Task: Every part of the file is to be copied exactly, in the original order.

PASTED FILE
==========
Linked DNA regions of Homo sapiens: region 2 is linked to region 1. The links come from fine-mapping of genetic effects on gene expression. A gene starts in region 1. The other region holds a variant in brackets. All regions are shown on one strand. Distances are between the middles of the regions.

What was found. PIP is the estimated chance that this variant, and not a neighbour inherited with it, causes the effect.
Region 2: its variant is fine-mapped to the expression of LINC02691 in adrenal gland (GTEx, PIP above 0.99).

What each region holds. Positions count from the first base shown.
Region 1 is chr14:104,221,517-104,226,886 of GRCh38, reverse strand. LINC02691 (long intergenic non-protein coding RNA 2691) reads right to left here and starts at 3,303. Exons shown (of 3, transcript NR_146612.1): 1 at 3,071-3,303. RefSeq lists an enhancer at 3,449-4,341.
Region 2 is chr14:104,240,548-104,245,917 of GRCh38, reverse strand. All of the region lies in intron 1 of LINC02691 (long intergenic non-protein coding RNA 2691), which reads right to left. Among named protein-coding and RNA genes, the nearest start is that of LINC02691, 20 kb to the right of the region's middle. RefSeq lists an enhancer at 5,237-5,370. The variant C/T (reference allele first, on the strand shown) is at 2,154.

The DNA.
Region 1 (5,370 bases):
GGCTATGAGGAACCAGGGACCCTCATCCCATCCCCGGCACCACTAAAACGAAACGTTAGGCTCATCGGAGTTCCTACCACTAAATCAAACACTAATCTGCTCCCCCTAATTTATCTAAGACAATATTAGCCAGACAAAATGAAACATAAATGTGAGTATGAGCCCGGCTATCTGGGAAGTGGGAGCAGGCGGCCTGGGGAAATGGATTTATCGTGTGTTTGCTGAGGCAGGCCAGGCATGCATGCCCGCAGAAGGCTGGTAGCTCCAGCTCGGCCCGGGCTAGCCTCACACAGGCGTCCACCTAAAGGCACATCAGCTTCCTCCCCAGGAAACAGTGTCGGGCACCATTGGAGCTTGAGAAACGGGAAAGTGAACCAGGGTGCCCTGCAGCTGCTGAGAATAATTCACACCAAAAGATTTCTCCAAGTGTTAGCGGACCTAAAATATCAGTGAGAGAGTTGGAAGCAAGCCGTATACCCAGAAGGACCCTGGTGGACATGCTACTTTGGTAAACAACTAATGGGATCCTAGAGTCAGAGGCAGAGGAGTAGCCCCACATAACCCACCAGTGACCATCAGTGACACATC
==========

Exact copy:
Linked DNA regions of Homo sapiens: region 2 is linked to region 1. The links come from fine-mapping of genetic effects on gene expression. A gene starts in region 1. The other region holds a variant in brackets. All regions are shown on one strand. Distances are between the middles of the regions.

What was found. PIP is the estimated chance that this variant, and not a neighbour inherited with it, causes the effect.
Region 2: its variant is fine-mapped to the expression of LINC02691 in adrenal gland (GTEx, PIP above 0.99).

What each region holds. Positions count from the first base shown.
Region 1 is chr14:104,221,517-104,226,886 of GRCh38, reverse strand. LINC02691 (long intergenic non-protein coding RNA 2691) reads right to left here and starts at 3,303. Exons shown (of 3, transcript NR_146612.1): 1 at 3,071-3,303. RefSeq lists an enhancer at 3,449-4,341.
Region 2 is chr14:104,240,548-104,245,917 of GRCh38, reverse strand. All of the region lies in intron 1 of LINC02691 (long intergenic non-protein coding RNA 2691), which reads right to left. Among named protein-coding and RNA genes, the nearest start is that of LINC02691, 20 kb to the right of the region's middle. RefSeq lists an enhancer at 5,237-5,370. The variant C/T (reference allele first, on the strand shown) is at 2,154.

The DNA.
Region 1 (5,370 bases):
GGCTATGAGGAACCAGGGACCCTCATCCCATCCCCGGCACCACTAAAACGAAACGTTAGGCTCATCGGAGTTCCTACCACTAAATCAAACACTAATCTGCTCCCCCTAATTTATCTAAGACAATATTAGCCAGACAAAATGAAACATAAATGTGAGTATGAGCCCGGCTATCTGGGAAGTGGGAGCAGGCGGCCTGGGGAAATGGATTTATCGTGTGTTTGCTGAGGCAGGCCAGGCATGCATGCCCGCAGAAGGCTGGTAGCTCCAGCTCGGCCCGGGCTAGCCTCACACAGGCGTCCACCTAAAGGCACATCAGCTTCCTCCCCAGGAAACAGTGTCGGGCACCATTGGAGCTTGAGAAACGGGAAAGTGAACCAGGGTGCCCTGCAGCTGCTGAGAATAATTCACACCAAAAGATTTCTCCAAGTGTTAGCGGACCTAAAATATCAGTGAGAGAGTTGGAAGCAAGCCGTATACCCAGAAGGACCCTGGTGGACATGCTACTTTGGTAAACAACTAATGGGATCCTAGAGTCAGAGGCAGAGGAGTAGCCCCACATAACCCACCAGTGACCATCAGTGACACATC